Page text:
"Definitions of poverty vary according to who is doing the measuring, be it the World Bank, governments, aid agencies or nongovernmental organisations, or people who live in conditions of poverty.
The language around poverty is constantly expanding to reflect more inclusive approaches to the issue. In this guide, we explain the differing definitions of poverty and how poverty is measured."
Eusebius McKaiser with the help of Thabi Leoka as well as Anele Nzimande had a robust discussion on poverty in South Africa.
Leoka says poverty is difficult to define and borrows the definition from Statistics South Africa (StatsSA).
How Stats SA defines poverty is that 30.4 million South Africans live in poverty, this is a population of about 55 million people. These are people who live on less than a thousand rand a month.— Thabi Leoka, economic strategist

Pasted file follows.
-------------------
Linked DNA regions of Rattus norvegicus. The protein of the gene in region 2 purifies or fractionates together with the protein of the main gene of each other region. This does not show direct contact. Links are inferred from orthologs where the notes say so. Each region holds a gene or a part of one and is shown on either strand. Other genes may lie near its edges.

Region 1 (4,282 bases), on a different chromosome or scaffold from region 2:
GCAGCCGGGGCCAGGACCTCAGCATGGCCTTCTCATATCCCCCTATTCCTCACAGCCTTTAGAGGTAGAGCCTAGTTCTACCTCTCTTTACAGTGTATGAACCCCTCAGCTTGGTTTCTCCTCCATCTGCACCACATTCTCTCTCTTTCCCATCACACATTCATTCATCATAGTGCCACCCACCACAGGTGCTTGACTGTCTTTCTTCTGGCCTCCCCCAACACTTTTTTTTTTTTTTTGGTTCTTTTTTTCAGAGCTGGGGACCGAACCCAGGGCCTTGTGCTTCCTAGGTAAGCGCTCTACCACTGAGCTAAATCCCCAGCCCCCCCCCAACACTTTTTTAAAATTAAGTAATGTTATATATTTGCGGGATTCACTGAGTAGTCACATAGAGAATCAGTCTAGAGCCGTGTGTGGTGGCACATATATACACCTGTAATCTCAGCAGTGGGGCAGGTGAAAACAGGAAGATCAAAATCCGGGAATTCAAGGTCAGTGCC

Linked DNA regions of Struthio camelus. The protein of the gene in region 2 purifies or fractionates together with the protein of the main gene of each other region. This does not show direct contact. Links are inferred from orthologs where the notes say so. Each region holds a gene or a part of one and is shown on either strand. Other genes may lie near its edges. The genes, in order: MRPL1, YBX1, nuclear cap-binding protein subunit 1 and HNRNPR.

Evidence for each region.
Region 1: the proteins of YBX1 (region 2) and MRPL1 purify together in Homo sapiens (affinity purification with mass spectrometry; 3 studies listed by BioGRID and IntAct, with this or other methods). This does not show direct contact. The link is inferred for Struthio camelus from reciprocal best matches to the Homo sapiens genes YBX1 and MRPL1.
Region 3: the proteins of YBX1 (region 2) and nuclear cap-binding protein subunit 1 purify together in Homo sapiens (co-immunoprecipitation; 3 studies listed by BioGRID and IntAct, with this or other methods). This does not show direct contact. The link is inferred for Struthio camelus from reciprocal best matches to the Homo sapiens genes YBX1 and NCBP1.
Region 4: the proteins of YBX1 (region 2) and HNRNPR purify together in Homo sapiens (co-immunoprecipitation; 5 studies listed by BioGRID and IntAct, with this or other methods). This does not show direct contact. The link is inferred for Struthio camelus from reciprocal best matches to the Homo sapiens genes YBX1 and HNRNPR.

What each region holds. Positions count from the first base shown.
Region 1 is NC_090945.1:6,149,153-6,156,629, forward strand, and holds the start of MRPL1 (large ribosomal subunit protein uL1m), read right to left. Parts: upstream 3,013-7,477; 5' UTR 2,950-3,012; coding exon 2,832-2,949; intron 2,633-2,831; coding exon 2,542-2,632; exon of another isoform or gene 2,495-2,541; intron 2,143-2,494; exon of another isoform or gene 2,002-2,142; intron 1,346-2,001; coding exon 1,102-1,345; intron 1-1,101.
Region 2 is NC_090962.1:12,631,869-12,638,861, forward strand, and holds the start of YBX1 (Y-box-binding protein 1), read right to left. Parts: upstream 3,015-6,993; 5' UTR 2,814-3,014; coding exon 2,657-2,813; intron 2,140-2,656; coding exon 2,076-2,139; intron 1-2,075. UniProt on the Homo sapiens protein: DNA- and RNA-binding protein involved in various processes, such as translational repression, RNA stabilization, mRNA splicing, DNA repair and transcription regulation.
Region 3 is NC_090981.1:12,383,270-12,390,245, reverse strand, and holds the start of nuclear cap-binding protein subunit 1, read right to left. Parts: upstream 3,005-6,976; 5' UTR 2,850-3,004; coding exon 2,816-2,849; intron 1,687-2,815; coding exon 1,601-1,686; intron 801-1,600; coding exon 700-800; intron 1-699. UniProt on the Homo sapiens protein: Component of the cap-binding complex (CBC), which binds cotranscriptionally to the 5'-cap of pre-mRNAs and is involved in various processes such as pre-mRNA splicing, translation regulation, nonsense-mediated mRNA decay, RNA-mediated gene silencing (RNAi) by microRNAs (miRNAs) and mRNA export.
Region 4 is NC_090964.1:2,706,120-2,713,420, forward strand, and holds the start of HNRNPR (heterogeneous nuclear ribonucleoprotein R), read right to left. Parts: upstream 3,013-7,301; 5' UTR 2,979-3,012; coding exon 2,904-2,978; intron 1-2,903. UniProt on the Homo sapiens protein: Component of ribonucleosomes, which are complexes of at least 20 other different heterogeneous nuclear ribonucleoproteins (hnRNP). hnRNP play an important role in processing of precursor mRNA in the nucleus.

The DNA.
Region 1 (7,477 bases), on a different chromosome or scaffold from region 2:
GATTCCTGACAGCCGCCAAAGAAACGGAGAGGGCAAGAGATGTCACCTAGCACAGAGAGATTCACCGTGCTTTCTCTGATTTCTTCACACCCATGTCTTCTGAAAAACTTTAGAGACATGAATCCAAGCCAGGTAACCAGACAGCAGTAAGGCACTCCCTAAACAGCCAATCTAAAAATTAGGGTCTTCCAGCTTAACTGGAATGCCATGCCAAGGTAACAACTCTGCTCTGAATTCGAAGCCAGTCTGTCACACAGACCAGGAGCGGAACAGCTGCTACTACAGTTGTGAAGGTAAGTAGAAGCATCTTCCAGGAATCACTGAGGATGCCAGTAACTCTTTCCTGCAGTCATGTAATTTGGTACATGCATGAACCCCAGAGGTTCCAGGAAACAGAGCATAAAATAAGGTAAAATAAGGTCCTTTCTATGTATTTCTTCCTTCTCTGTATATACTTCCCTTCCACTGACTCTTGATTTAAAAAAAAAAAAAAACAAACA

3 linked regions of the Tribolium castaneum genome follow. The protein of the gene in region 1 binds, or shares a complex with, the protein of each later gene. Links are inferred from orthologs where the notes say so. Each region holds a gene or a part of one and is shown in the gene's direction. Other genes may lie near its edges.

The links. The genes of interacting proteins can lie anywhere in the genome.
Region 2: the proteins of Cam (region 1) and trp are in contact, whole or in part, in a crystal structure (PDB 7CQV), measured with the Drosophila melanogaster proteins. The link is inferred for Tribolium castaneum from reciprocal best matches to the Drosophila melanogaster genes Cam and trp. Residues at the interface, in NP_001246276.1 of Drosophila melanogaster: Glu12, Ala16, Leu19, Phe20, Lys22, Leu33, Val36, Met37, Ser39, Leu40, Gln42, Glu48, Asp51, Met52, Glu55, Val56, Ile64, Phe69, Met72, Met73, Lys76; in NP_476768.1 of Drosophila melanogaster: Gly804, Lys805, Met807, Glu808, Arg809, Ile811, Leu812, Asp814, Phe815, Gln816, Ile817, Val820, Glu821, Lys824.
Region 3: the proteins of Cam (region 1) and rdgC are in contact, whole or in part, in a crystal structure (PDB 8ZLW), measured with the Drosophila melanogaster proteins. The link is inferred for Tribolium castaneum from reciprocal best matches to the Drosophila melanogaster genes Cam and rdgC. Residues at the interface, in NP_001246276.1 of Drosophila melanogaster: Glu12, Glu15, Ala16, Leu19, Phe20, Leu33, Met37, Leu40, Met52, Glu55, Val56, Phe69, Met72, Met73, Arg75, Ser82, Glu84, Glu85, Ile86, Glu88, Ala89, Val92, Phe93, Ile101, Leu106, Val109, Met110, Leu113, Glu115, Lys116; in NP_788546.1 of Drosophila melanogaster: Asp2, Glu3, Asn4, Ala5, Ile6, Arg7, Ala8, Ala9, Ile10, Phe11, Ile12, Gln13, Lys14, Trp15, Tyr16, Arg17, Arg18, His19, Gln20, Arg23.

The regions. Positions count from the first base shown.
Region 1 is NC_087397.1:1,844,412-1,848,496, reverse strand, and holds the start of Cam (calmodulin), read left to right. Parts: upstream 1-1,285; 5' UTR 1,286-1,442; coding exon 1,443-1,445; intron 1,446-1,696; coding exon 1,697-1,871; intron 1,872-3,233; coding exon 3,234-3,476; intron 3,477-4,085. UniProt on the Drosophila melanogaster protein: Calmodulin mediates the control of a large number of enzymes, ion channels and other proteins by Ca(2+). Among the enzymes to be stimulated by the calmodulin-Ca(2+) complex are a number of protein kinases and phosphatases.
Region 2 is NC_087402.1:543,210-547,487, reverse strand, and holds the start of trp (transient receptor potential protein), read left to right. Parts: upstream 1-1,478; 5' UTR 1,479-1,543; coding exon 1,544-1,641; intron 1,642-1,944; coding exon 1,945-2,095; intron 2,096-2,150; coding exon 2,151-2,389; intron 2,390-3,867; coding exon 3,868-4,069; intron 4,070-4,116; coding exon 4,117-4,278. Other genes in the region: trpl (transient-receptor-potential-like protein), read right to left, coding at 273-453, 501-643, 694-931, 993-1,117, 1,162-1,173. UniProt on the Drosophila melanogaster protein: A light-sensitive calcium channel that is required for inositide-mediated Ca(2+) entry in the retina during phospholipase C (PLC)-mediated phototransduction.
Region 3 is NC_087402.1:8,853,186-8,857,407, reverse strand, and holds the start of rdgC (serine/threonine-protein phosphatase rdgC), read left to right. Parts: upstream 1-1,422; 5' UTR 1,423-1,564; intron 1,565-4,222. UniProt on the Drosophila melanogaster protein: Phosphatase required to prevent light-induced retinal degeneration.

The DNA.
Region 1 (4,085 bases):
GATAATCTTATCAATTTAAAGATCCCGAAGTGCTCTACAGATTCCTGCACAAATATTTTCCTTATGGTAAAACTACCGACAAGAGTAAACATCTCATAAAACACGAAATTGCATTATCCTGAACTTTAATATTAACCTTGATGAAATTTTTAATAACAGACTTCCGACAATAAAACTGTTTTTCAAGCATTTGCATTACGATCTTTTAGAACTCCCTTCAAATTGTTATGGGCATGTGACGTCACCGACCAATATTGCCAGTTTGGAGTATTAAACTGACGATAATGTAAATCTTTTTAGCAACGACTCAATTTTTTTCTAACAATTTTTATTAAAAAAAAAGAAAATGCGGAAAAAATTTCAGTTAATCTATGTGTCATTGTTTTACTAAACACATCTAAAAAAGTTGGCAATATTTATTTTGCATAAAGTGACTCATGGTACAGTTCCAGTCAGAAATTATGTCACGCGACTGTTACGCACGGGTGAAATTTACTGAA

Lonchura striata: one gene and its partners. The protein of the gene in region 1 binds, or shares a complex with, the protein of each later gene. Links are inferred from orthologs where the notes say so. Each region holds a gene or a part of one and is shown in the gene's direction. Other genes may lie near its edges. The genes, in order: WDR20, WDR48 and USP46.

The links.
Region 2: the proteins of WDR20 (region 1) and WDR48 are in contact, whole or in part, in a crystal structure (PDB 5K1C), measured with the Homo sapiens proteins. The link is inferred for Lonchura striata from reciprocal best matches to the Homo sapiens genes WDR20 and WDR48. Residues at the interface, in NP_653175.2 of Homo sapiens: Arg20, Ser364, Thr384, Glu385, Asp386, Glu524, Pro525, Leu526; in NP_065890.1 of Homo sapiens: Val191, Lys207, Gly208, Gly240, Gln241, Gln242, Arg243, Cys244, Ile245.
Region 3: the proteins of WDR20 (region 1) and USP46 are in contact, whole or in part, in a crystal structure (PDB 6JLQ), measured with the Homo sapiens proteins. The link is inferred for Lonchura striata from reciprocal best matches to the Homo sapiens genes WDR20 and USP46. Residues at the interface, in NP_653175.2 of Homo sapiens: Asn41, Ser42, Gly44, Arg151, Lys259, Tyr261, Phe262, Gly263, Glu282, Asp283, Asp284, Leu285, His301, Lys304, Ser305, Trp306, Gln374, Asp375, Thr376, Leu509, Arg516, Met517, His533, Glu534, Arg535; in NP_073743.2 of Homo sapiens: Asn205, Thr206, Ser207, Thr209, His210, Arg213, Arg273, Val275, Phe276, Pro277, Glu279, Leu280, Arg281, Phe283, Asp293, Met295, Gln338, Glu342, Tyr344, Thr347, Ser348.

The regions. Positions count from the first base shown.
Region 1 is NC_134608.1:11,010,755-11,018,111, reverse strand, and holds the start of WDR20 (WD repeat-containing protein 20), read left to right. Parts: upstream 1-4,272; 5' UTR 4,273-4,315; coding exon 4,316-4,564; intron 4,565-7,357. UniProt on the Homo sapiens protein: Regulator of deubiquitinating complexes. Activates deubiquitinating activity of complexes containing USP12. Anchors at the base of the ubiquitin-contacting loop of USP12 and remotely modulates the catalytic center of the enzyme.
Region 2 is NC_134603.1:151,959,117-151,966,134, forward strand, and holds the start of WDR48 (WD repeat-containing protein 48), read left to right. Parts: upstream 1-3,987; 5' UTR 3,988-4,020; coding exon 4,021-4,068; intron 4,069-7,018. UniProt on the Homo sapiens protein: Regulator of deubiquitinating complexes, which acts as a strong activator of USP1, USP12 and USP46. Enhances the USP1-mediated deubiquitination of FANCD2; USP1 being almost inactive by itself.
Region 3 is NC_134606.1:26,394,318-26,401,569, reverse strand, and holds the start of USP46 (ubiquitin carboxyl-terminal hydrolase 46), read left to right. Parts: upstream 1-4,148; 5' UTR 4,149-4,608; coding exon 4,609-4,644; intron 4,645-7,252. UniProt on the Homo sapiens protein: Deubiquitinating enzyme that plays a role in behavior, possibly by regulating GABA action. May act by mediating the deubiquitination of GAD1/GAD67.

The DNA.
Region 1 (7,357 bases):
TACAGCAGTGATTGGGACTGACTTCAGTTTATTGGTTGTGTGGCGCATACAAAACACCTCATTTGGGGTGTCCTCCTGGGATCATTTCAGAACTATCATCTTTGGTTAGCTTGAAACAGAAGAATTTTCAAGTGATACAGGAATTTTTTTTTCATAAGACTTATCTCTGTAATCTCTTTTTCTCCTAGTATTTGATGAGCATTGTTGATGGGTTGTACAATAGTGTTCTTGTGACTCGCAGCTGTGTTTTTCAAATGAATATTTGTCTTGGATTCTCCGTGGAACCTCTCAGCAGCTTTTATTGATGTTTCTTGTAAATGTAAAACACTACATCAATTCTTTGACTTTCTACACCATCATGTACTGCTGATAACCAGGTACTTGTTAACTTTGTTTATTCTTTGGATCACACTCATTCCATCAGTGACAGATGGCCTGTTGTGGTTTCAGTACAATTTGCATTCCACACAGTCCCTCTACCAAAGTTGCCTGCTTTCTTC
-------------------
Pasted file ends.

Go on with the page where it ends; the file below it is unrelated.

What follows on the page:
Poverty is a function of two things; low wages and the composition of the household.— Anele Nzimande, Producer of The Big Debate
Nzimande explains that income sharing in a household is one way to insulate low income earners from poverty. She goes on to say the problem isn't only unemployment but stresses the need for job creation, in addition to a decent income.
I think it is very uncomfortable for anyone to claim and say they are poor, while it doesn't mean they don't acknowledge their living conditions.— Anele Nzimande, Producer of The Big Debate
If you call yourself poor, it almost gives off the impression that you have given up on all your aspirations says Leoka.
Leoka chimes in to say if South Africa had fully efficient social services, such as free education, someone earning R4000 a month, would have an income that went further.
Thabi Leoka is an economic strategist and Anele Nzimande produces for The Big Debate and is a former legal researcher at the Centre for Applied Legal Studies under the Business and Human Rights unit.
Listen to the debate on poverty in the audio clip below:
This article first appeared on 702 : Poverty's tight grip on South Africa